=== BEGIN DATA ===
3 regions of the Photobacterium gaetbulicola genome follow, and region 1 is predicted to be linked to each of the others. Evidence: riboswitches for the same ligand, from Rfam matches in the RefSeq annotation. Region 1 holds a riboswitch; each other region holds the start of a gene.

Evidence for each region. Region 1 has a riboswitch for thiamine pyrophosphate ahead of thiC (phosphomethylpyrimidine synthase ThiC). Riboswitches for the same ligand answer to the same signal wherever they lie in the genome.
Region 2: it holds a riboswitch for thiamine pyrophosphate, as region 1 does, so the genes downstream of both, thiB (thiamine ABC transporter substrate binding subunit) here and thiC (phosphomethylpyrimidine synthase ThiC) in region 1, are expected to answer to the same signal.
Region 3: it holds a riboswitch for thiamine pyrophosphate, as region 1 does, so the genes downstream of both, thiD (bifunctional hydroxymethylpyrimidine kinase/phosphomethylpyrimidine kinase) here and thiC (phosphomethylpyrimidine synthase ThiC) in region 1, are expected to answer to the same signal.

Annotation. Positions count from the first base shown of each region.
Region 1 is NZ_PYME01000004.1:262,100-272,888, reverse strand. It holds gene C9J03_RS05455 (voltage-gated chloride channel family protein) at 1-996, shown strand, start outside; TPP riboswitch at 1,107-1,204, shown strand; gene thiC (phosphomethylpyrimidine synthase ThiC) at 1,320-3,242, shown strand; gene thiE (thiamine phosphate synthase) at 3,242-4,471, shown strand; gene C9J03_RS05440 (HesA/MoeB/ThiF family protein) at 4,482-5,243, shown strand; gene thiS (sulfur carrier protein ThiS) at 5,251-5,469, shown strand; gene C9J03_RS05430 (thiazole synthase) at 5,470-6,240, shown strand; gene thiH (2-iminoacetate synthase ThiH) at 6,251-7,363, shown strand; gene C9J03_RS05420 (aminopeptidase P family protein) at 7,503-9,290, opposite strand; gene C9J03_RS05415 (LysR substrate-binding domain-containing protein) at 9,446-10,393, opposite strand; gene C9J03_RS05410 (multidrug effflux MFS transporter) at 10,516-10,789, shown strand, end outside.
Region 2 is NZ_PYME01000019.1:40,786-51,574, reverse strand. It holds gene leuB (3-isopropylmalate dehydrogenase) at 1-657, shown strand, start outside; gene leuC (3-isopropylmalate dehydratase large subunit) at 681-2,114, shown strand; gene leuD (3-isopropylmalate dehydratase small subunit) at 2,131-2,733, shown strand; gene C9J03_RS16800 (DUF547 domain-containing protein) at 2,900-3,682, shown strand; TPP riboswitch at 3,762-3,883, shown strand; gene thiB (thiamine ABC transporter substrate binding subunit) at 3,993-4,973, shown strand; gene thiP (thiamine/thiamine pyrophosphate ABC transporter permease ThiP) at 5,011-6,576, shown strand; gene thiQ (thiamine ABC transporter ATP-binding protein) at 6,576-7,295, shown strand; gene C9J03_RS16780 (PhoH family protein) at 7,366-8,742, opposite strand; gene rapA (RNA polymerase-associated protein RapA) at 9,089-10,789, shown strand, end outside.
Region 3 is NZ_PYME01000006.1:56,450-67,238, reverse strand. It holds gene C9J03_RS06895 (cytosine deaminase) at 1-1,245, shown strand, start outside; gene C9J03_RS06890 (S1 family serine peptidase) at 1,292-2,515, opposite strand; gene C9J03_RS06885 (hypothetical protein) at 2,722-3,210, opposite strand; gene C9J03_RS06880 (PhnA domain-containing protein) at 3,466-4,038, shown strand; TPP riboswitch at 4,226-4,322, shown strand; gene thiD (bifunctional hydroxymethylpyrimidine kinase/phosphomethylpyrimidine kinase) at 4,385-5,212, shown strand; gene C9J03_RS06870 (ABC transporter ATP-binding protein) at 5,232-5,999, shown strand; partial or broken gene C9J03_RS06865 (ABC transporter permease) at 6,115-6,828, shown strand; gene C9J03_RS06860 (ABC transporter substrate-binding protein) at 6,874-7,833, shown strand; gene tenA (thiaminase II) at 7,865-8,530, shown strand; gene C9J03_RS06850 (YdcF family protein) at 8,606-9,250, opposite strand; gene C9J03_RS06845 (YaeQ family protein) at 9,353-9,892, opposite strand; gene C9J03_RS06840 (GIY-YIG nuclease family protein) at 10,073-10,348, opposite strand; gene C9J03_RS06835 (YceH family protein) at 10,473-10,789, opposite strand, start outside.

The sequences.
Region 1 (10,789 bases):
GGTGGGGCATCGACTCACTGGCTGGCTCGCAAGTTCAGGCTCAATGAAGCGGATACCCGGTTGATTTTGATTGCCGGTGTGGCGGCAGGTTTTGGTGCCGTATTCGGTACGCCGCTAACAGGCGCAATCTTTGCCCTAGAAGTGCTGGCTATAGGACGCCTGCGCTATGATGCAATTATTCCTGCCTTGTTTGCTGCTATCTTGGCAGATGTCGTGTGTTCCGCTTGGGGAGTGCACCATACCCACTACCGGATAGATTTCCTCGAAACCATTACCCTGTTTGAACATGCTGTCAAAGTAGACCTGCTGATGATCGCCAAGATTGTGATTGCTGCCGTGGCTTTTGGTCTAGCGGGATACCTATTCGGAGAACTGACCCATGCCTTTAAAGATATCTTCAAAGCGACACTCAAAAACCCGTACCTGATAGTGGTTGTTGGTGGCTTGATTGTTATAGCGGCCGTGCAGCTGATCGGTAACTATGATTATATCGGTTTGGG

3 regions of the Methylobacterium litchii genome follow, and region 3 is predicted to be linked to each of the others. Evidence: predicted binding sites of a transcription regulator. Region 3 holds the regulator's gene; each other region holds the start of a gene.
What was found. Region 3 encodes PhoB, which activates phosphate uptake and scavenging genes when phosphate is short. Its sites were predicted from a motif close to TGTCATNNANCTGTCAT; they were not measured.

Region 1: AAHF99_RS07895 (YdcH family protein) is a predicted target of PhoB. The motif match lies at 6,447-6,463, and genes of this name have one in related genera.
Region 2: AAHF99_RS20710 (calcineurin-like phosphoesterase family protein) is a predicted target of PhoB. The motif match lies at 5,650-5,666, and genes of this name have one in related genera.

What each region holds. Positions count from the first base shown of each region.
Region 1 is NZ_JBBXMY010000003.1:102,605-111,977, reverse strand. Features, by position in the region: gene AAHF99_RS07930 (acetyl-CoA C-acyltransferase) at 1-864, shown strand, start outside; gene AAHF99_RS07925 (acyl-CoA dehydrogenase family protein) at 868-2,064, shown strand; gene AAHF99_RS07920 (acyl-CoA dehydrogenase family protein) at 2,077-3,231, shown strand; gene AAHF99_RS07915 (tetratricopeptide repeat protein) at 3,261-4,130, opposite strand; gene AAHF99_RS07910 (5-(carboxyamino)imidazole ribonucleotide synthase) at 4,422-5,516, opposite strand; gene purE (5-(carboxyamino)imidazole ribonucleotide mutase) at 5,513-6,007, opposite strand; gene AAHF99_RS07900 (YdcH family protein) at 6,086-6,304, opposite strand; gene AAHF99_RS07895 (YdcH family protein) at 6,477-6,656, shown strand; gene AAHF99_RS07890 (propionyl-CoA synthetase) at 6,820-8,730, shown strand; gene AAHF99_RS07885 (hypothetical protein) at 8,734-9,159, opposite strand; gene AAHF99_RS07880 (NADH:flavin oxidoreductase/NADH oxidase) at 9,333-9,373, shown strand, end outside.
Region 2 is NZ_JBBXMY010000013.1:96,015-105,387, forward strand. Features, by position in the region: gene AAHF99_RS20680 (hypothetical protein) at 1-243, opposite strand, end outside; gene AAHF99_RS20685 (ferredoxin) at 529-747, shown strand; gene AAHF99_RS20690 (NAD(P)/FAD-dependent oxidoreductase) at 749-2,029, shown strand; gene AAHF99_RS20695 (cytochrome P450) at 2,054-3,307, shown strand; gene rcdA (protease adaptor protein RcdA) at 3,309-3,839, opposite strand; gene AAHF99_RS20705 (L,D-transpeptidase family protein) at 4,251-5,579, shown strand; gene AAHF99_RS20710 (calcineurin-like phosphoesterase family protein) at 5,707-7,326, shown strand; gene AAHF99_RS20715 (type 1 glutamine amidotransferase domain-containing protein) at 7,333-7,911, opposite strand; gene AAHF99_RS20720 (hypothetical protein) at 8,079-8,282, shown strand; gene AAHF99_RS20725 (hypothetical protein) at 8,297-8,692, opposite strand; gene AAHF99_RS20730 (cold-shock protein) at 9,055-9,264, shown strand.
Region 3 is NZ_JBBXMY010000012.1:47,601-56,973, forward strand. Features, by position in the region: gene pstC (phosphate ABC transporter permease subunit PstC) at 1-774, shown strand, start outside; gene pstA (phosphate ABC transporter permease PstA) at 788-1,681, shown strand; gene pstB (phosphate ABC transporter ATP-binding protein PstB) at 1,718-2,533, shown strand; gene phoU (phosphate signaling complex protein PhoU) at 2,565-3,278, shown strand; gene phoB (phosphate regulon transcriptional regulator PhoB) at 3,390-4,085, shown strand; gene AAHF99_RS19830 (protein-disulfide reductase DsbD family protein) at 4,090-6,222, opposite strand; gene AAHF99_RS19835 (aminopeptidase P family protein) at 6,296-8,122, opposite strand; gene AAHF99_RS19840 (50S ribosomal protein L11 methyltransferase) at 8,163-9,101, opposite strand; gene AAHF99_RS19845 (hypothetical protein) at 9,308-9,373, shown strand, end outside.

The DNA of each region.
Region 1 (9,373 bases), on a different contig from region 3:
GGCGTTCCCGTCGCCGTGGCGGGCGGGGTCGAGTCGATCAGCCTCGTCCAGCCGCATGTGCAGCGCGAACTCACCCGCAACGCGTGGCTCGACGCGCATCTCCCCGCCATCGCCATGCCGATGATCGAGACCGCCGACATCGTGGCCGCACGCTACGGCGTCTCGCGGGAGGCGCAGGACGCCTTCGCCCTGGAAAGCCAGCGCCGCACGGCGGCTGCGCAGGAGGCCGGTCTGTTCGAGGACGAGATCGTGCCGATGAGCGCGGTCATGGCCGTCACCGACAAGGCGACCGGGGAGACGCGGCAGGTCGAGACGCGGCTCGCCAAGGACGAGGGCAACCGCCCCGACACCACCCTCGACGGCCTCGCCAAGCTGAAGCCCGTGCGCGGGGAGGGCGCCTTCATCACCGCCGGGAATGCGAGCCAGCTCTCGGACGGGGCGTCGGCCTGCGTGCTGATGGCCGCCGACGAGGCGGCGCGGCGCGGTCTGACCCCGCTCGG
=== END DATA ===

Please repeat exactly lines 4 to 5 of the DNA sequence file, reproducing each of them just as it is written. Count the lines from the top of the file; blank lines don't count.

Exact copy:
Region 3: it holds a riboswitch for thiamine pyrophosphate, as region 1 does, so the genes downstream of both, thiD (bifunctional hydroxymethylpyrimidine kinase/phosphomethylpyrimidine kinase) here and thiC (phosphomethylpyrimidine synthase ThiC) in region 1, are expected to answer to the same signal.

Annotation. Positions count from the first base shown of each region.